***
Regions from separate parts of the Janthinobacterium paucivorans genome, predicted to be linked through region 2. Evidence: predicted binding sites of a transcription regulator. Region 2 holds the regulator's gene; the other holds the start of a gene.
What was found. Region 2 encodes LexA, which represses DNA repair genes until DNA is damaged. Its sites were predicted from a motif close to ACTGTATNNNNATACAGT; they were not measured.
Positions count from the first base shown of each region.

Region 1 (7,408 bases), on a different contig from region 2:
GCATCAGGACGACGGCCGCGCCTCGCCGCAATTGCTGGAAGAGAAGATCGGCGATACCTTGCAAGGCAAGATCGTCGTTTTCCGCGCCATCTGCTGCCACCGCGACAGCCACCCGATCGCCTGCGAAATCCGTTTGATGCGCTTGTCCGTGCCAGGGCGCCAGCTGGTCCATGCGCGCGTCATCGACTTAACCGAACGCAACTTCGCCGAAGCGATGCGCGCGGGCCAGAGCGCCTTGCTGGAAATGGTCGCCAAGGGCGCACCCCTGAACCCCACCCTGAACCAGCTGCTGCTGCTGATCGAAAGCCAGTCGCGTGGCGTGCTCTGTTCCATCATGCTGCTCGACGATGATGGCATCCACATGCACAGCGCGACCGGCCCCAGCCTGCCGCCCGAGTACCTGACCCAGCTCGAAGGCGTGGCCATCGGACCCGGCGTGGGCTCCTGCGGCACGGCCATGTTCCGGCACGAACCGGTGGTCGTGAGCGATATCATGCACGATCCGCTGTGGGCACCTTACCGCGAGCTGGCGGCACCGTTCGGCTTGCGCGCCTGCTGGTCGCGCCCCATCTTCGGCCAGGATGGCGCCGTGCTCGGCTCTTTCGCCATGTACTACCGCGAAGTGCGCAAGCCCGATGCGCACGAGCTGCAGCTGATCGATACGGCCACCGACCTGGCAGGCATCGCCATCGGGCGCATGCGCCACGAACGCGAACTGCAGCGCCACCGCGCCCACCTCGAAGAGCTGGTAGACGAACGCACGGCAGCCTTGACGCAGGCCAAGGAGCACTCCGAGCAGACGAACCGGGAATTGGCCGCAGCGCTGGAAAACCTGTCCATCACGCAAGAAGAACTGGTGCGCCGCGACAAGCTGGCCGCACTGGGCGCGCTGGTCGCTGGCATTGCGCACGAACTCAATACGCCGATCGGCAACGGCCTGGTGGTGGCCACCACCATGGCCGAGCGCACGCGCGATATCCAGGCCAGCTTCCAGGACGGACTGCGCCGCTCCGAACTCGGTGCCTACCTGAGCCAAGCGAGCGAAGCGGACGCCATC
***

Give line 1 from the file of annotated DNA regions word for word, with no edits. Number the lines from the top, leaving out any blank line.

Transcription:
Regions from separate parts of the Janthinobacterium paucivorans genome, predicted to be linked through region 2. Evidence: predicted binding sites of a transcription regulator. Region 2 holds the regulator's gene; the other holds the start of a gene.